Many intestinal pathogens can be waterborne and transmitted by drinking contaminated water. It’s important to be able to test drinking water sources for contamination by pathogens, but it’s not very practical or expedient to look for the many types of pathogens that could be found (and in small numbers and often hard to grow in culture). Methods have been developed to detect organisms that are normally found in the human gut but are not normally found in soil or water. The presence of these organisms in water indicates that there may be fecal contamination of the water and therefore, intestinal pathogens might also be present. These organisms are called “indicator” organisms and the group of choice is the coliform group—Gram-negative, facultative anaerobic, non-endospore forming rods that ferment lactose to produce acid and gas in 48h at 35C. Typical coliforms that we have observed in lab are Enterobacter aerogenes and E. coli. The following tests are conducted to detect the presence of coliforms, particularly E. coli, in water samples.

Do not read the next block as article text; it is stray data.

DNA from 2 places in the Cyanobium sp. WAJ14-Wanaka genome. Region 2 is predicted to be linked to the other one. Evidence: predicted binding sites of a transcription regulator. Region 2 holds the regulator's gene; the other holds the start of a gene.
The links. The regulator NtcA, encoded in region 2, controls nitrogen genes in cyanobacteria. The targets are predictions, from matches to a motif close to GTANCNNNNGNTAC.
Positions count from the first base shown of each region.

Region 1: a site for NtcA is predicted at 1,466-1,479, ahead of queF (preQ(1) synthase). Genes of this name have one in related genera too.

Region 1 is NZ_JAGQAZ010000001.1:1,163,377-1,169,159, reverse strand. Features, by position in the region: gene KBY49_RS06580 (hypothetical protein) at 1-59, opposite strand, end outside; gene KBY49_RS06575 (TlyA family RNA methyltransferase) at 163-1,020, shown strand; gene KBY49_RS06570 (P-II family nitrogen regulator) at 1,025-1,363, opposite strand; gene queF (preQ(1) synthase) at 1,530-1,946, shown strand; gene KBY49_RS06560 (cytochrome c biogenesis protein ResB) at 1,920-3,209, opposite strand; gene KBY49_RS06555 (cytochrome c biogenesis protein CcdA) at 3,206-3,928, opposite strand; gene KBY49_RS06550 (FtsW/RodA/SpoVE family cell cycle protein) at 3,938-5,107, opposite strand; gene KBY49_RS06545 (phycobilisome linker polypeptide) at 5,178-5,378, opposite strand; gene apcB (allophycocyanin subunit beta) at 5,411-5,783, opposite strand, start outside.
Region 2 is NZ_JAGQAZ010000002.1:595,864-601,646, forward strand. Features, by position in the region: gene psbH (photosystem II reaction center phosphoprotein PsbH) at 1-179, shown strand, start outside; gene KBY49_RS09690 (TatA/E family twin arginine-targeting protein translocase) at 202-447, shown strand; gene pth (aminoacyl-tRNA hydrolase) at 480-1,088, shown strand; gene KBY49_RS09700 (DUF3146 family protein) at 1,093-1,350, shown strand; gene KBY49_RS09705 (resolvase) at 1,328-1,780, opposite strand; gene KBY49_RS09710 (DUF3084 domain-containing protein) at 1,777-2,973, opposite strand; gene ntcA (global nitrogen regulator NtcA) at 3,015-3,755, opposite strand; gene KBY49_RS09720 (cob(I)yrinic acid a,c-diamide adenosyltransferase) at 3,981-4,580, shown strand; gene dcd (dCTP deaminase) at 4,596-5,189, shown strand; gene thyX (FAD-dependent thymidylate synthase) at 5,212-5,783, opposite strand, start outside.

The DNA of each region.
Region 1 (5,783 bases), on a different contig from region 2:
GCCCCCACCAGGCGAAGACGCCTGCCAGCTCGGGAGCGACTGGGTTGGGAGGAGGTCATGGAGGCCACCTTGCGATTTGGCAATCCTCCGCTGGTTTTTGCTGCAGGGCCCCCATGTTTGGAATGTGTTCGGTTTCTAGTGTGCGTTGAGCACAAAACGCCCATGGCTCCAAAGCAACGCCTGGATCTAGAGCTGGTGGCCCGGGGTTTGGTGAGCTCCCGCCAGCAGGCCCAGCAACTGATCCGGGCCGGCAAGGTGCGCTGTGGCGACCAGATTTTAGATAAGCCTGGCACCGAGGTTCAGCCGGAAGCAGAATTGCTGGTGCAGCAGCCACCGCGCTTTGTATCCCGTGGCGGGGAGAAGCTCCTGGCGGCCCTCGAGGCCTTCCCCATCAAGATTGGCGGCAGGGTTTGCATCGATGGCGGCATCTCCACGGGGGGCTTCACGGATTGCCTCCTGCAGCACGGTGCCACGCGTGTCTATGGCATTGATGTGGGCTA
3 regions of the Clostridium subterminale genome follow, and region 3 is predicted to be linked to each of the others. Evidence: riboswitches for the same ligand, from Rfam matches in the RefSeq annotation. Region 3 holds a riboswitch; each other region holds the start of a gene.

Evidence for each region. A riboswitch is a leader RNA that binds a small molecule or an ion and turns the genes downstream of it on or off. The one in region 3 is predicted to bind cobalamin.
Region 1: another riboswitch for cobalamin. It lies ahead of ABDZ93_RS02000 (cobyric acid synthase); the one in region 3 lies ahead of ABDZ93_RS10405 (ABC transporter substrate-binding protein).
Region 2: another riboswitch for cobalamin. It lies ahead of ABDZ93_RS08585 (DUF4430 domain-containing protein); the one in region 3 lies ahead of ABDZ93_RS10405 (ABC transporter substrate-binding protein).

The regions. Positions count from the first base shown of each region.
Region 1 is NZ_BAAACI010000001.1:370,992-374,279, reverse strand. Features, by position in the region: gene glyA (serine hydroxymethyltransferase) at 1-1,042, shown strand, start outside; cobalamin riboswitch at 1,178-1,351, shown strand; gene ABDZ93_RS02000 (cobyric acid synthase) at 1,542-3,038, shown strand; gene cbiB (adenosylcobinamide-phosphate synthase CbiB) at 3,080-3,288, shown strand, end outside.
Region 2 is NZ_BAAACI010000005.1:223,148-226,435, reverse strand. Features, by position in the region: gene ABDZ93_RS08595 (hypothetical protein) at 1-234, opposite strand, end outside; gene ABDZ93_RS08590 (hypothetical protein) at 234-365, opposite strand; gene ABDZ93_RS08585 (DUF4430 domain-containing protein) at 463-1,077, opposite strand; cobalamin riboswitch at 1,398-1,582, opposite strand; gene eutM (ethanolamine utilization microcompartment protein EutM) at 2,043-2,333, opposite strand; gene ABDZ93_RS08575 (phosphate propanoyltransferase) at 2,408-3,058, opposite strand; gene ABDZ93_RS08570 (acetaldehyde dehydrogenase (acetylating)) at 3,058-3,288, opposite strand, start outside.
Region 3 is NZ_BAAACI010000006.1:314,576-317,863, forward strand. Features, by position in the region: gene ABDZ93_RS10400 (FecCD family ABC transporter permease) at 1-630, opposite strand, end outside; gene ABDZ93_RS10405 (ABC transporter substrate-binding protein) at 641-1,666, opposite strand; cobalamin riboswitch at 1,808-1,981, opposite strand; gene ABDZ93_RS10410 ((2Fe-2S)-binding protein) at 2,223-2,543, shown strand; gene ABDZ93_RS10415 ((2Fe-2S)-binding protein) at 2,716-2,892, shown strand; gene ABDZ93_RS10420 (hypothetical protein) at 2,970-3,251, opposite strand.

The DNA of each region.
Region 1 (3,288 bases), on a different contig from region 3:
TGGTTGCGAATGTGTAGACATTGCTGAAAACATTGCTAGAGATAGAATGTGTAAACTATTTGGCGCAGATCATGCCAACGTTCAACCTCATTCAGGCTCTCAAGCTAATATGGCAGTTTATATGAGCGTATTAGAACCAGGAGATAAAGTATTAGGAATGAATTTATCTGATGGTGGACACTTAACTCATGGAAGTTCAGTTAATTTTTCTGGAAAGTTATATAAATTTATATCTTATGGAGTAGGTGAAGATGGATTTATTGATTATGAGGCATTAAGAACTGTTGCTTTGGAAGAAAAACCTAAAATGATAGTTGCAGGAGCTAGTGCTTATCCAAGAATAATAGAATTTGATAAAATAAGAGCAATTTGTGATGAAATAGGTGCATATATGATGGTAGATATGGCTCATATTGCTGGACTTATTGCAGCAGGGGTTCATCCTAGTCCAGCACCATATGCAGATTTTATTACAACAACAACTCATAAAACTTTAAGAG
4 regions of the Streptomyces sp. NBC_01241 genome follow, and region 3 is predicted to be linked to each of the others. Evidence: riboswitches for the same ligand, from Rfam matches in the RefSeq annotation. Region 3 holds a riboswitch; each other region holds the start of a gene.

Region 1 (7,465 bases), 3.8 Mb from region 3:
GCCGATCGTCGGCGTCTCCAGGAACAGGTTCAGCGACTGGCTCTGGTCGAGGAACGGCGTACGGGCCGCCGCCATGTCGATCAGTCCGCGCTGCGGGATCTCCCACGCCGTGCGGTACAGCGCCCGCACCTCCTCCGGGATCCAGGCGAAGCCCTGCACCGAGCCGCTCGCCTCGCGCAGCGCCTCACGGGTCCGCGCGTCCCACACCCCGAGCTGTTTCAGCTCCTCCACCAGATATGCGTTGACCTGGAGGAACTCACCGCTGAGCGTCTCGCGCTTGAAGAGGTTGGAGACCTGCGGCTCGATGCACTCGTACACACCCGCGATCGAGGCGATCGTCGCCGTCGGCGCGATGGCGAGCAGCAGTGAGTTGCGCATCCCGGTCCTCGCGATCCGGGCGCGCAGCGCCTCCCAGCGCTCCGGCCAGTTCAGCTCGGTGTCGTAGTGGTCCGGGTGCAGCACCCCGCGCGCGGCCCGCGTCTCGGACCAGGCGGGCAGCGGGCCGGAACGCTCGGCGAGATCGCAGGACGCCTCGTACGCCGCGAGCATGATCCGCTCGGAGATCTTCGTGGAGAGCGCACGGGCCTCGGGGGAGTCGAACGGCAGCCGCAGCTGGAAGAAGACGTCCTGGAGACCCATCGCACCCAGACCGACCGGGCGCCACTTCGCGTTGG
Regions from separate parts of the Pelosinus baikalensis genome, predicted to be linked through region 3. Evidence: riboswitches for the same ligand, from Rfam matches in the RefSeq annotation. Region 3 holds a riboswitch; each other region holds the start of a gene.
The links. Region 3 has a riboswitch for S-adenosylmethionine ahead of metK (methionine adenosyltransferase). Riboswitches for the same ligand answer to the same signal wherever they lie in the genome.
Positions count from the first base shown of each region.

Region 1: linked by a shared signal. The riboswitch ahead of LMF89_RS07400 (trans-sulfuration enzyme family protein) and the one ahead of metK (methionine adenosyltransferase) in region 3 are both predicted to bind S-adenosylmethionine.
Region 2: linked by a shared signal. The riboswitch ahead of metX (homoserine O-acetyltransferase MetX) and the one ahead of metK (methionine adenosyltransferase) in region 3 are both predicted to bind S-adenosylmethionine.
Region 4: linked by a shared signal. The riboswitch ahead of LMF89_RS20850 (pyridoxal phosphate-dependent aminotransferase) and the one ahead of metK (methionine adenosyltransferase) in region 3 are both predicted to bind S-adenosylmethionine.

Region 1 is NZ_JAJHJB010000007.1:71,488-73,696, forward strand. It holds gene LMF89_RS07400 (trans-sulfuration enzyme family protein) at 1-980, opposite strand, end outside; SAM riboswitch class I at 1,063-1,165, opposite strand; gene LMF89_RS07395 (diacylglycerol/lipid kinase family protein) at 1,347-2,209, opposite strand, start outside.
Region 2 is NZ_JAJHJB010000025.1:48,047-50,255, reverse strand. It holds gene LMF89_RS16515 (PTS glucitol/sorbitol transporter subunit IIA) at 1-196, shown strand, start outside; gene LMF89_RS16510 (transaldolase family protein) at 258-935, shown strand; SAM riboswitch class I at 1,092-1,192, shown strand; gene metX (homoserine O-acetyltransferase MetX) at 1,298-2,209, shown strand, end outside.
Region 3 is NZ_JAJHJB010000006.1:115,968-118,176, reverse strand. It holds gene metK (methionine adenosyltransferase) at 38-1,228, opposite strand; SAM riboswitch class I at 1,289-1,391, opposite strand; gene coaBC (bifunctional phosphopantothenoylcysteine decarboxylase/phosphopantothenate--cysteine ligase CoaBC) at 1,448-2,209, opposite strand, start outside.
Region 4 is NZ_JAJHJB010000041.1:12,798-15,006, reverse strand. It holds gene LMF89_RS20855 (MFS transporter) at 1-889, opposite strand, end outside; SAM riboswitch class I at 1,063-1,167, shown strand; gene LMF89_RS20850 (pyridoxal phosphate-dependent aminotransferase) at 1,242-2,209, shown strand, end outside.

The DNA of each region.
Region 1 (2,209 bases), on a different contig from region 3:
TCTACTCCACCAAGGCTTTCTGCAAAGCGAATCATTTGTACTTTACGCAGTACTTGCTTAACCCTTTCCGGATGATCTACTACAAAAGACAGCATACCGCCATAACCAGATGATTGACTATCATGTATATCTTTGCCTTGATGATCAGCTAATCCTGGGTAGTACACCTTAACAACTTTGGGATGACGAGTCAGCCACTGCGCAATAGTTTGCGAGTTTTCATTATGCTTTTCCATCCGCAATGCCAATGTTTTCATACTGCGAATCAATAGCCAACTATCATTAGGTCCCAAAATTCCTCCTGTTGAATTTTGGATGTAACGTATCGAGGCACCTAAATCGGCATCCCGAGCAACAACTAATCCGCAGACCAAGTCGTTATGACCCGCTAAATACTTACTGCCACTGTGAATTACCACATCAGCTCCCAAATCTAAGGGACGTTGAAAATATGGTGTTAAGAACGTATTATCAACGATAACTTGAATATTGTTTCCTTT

Contributors and Attributions
Kelly C. Burke (College of the Canyons)